News Roundup

I’m back in the office after a day playing in the snow with my family working from home. I am sure that Chief Justice Mark Martin has been at least equally hard at work, preparing for his upcoming State of the Judiciary address before a joint session of the General Assembly. According to this News and Observer story, the address will be the first of its kind since 2001, is likely to take place on March 4, and is expected to focus on funding for the courts.

In other news:

Humanist inmate sues prison system. Under the Dome reports here that a convicted murderer, together with the American Humanist Association, has sued the North Carolina prison system. The suit concerns “over what [the plaintiffs contend] is state prison officials’ refusal to allow atheists or humanists to hold study groups like religious inmates do.”

United States Attorney General nominee moves out of committee. Greensboro native, federal prosecutor, and Attorney General nominee Loretta Lynch moved out of the Senate Judiciary Committee with a 12-8 vote of support yesterday. WRAL notes here that Sen. Thom Tillis sits on the committee and voted against Ms. Lynch, concerned that she would support a “the costly and frivolous lawsuit against the state of North Carolina to overturn a common-sense and constitutionally sound voter ID law.”

Magistrates’ role in marriages before the General Assembly. We’ve discussed aspects of same-sex marriage on this blog before, here and here, and the story continues to evolve. As WRAL notes here, the North Carolina Senate has approved a measure that would allow individual magistrates to opt out of performing marriages altogether based on religious concerns. The bill contains provisions intended to ensure that any couple legally eligible to marry is able to do so in any county. The House will take the bill up next.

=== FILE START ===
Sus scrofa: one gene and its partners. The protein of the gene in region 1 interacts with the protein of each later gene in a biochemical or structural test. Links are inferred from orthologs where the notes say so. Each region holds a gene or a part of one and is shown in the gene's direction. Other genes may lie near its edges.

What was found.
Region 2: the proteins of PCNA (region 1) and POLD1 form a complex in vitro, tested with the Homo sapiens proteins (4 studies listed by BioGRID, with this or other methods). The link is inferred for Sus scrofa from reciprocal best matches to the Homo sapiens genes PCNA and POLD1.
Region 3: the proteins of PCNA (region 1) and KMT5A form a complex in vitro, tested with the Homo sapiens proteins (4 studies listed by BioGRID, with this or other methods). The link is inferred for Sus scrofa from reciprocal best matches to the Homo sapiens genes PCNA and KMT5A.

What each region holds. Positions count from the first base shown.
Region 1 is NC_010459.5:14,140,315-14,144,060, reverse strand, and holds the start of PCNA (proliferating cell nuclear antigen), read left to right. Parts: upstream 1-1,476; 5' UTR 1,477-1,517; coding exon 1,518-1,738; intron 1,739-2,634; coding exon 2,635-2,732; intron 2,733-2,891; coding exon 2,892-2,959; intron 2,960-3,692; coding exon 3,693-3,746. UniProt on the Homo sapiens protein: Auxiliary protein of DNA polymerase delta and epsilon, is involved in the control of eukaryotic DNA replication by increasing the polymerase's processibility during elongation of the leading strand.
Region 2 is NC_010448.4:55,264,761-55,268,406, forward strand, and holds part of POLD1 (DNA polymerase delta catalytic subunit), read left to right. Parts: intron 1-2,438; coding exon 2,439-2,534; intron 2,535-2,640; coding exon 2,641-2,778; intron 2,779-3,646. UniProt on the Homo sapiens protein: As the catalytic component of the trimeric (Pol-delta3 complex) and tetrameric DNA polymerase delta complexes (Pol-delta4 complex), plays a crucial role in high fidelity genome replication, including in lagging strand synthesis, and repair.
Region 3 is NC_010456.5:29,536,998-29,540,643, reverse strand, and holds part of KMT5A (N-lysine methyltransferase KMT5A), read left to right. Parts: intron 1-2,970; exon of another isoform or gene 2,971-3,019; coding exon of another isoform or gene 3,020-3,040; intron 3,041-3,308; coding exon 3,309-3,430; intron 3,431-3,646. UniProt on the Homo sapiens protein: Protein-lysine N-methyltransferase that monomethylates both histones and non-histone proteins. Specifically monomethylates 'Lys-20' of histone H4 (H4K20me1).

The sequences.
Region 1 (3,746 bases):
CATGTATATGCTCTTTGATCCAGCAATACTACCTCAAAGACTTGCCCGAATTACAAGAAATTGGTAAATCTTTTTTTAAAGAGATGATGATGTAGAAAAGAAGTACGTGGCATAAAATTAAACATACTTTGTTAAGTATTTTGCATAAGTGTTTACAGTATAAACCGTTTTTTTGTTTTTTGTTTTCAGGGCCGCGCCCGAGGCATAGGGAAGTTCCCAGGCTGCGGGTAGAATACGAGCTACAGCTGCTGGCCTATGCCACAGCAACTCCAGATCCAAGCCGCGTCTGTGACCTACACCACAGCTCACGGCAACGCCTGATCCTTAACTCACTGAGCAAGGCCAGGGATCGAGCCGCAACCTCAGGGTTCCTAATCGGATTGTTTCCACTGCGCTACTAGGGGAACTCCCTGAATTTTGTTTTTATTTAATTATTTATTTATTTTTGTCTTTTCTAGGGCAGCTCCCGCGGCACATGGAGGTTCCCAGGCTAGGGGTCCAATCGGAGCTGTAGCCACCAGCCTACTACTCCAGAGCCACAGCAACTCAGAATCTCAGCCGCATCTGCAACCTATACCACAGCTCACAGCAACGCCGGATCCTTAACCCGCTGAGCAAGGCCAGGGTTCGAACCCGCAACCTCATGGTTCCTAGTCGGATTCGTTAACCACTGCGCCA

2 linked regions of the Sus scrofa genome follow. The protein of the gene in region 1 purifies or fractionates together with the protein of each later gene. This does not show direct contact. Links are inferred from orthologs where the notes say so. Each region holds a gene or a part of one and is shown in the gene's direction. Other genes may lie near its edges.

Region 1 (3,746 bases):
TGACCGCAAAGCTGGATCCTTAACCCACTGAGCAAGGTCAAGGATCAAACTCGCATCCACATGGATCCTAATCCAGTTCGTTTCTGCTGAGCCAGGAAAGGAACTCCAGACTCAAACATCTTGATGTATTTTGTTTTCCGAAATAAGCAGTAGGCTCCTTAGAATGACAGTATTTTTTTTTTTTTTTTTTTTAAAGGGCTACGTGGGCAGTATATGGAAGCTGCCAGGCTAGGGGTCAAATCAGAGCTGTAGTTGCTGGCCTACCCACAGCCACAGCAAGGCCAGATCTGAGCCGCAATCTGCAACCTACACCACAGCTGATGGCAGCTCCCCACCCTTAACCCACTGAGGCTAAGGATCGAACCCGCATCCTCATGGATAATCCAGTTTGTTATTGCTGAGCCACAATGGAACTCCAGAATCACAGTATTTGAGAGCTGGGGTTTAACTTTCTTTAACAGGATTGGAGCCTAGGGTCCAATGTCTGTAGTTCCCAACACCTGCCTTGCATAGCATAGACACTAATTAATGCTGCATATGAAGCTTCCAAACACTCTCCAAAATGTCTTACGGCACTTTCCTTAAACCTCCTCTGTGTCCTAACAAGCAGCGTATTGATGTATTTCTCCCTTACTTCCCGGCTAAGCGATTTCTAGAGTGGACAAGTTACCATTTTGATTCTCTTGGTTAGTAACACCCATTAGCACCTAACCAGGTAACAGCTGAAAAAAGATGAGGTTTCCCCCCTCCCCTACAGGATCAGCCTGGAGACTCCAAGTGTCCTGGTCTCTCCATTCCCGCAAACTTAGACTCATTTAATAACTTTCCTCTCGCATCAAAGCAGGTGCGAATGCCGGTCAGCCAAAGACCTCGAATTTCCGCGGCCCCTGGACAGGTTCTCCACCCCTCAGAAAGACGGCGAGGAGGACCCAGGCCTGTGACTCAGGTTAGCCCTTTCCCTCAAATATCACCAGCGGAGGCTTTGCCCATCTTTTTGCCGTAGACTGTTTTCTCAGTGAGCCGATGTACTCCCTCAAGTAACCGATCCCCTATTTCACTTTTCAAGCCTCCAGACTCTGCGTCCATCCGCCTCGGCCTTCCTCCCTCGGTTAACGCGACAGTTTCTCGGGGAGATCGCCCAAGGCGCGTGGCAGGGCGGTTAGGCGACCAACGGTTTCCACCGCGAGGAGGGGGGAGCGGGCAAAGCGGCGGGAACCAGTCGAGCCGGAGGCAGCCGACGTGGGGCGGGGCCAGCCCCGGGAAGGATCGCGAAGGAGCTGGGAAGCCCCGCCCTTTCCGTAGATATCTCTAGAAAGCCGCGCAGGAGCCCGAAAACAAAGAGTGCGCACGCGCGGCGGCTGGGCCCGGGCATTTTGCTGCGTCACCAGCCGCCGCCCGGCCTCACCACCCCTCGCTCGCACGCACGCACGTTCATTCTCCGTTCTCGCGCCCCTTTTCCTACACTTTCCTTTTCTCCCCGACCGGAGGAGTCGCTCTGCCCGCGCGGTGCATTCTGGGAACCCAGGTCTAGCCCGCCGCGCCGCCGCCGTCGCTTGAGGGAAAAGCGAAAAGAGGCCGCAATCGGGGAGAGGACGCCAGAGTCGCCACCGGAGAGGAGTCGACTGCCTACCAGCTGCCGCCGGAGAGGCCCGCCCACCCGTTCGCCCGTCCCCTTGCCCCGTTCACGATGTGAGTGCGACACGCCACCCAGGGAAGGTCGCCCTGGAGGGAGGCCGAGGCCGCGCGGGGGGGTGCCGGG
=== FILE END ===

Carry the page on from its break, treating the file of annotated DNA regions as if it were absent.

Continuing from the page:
Radio show on Stingrays. I was one of two guests on a recent Bloomberg Law radio broadcast regarding Stingrays, the cell-site simulators used by law enforcement to track criminal suspects. Sure, you could read my blog post about Stingrays here, but if you think hearing many of the same ideas in my best radio voice is more appealing, I believe you can get the audio here.

Is Justice Thomas the nation’s most influential thinker about race? Yes, argues Juan Williams in this Wall Street Journal opinion piece. An excerpt: “Justice Thomas . . . is reshaping the law and government policy on race by virtue of the power of his opinions from the bench. Thurgood Marshall, the first African-American on the Supreme Court, stood up as a voice insisting on rights for black people. Justice Thomas, the second black man on the court, takes a different tack. He stands up for individual rights as a sure blanket of legal protection for everyone, including minorities.” Worth a gander.

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